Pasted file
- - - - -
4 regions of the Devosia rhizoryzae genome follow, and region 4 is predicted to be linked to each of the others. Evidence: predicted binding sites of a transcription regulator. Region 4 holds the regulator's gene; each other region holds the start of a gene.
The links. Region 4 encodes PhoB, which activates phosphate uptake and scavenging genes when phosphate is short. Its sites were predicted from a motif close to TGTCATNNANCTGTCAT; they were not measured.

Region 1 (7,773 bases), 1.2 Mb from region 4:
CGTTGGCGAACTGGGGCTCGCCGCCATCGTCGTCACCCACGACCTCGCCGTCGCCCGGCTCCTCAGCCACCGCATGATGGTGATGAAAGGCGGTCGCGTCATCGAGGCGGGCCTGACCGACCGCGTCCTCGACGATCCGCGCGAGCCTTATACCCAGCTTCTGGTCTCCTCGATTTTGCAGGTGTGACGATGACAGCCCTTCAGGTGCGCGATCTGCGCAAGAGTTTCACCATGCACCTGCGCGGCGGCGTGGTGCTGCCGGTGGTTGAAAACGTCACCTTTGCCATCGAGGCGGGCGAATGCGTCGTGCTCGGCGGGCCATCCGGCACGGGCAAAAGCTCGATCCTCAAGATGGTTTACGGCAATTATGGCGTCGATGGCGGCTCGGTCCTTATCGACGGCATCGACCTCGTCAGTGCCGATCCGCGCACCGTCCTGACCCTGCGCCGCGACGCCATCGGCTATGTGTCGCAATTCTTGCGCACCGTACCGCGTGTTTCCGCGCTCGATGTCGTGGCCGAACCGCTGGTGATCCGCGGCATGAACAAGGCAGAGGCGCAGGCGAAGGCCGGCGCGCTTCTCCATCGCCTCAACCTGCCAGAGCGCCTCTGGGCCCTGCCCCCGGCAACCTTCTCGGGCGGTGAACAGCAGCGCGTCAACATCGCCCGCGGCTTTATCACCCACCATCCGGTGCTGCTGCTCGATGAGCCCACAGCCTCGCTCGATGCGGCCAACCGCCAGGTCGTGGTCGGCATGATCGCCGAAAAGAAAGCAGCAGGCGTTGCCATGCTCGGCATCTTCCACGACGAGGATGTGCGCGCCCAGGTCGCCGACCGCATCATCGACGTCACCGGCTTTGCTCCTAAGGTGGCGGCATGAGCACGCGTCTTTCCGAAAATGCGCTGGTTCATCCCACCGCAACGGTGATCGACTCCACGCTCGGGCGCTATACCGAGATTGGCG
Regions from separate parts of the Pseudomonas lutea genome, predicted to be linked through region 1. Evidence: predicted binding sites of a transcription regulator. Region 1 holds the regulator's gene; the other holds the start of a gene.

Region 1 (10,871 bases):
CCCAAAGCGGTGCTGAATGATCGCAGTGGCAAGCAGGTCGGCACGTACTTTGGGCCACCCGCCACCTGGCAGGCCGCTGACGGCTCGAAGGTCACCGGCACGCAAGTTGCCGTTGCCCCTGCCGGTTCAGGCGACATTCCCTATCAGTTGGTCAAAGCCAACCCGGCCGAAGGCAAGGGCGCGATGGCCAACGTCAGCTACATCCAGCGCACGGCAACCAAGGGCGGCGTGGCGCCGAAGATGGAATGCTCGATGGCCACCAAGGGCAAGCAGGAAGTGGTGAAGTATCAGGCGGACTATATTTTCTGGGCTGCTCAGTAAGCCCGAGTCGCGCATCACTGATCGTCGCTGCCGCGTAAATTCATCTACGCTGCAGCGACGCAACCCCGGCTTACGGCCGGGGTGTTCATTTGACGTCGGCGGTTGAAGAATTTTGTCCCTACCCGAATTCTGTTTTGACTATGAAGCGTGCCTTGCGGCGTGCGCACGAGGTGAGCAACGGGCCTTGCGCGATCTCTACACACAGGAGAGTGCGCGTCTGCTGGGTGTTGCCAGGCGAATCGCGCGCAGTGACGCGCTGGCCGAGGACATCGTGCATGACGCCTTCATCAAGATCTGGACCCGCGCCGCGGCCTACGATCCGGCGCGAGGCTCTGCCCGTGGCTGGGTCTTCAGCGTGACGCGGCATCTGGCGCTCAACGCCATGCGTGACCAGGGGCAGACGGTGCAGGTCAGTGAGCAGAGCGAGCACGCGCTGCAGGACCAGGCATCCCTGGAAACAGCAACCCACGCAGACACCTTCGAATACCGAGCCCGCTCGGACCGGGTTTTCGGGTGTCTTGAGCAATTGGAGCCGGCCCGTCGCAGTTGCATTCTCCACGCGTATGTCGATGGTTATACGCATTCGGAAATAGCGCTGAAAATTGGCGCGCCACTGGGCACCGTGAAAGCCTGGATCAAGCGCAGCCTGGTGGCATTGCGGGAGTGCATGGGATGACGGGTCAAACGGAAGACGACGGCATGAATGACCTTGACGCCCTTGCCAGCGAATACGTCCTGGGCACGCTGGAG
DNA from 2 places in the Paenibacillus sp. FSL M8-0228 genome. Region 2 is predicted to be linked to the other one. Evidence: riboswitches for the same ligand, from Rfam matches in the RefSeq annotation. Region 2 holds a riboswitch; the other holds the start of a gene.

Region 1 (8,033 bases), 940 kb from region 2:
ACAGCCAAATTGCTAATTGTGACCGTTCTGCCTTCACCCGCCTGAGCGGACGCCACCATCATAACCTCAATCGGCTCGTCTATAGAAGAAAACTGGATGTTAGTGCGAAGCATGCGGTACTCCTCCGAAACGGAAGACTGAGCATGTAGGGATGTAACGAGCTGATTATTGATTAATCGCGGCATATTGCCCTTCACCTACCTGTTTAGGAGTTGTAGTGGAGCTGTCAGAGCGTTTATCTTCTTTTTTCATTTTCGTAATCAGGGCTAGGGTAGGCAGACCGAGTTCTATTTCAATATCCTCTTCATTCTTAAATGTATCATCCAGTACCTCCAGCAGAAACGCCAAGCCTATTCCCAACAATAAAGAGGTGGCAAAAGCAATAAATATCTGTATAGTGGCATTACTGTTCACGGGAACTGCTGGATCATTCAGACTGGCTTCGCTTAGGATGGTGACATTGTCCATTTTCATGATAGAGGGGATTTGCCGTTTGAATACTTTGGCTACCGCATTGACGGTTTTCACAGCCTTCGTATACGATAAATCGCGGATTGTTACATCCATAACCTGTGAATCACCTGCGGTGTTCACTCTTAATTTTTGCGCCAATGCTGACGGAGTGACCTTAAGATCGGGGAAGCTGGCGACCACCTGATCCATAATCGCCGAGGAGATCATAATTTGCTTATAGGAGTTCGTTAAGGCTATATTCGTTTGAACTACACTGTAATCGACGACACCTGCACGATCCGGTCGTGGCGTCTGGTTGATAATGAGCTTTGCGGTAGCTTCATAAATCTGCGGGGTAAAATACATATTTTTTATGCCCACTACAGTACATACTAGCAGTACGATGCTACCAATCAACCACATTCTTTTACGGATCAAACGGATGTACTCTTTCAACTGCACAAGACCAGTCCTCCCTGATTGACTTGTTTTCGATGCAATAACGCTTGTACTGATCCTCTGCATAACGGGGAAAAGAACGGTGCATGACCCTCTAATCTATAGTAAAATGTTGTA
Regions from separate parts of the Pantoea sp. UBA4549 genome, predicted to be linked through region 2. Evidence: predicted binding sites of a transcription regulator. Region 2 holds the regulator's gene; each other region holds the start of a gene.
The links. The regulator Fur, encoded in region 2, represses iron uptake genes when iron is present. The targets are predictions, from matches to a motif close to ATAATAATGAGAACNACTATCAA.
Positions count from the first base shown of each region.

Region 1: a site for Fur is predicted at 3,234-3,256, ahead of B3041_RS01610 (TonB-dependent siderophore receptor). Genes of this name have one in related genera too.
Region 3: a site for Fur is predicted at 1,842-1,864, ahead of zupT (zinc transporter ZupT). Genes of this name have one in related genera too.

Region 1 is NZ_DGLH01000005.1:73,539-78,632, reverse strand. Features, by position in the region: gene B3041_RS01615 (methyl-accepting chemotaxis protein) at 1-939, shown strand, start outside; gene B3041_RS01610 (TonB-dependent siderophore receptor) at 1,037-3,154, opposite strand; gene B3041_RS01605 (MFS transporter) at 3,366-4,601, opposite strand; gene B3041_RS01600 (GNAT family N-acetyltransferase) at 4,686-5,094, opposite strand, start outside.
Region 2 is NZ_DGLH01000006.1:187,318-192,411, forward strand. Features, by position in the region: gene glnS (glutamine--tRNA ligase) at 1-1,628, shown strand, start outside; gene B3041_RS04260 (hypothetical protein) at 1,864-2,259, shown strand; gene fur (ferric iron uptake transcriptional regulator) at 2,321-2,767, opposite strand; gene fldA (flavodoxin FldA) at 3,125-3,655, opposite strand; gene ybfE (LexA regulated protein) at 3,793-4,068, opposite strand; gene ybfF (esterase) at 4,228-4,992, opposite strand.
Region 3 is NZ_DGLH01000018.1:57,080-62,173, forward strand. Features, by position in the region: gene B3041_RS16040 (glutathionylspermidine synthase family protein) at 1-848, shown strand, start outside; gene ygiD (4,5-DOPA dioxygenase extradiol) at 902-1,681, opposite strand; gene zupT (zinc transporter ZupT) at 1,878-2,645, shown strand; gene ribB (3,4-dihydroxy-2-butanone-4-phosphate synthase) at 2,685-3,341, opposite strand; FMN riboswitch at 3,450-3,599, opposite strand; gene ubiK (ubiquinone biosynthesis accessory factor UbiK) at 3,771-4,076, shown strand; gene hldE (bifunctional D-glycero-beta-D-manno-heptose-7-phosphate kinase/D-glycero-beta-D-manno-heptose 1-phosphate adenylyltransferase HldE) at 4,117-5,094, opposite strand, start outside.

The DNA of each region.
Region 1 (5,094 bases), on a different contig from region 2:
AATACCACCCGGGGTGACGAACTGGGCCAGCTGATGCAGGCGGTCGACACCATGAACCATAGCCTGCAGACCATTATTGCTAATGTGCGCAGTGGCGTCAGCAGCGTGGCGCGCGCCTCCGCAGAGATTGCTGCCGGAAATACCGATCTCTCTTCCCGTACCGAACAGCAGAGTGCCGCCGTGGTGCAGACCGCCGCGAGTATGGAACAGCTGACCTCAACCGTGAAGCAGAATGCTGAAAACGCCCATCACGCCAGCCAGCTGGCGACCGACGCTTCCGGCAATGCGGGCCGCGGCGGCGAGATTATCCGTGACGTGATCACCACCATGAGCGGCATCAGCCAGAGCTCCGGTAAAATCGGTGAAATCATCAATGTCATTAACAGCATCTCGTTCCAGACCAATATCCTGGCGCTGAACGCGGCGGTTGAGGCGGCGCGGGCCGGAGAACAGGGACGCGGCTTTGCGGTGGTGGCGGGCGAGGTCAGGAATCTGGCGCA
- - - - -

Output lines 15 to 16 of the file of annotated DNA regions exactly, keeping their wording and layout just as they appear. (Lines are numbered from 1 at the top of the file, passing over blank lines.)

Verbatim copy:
Region 3: a site for Fur is predicted at 1,842-1,864, ahead of zupT (zinc transporter ZupT). Genes of this name have one in related genera too.

Region 1 is NZ_DGLH01000005.1:73,539-78,632, reverse strand. Features, by position in the region: gene B3041_RS01615 (methyl-accepting chemotaxis protein) at 1-939, shown strand, start outside; gene B3041_RS01610 (TonB-dependent siderophore receptor) at 1,037-3,154, opposite strand; gene B3041_RS01605 (MFS transporter) at 3,366-4,601, opposite strand; gene B3041_RS01600 (GNAT family N-acetyltransferase) at 4,686-5,094, opposite strand, start outside.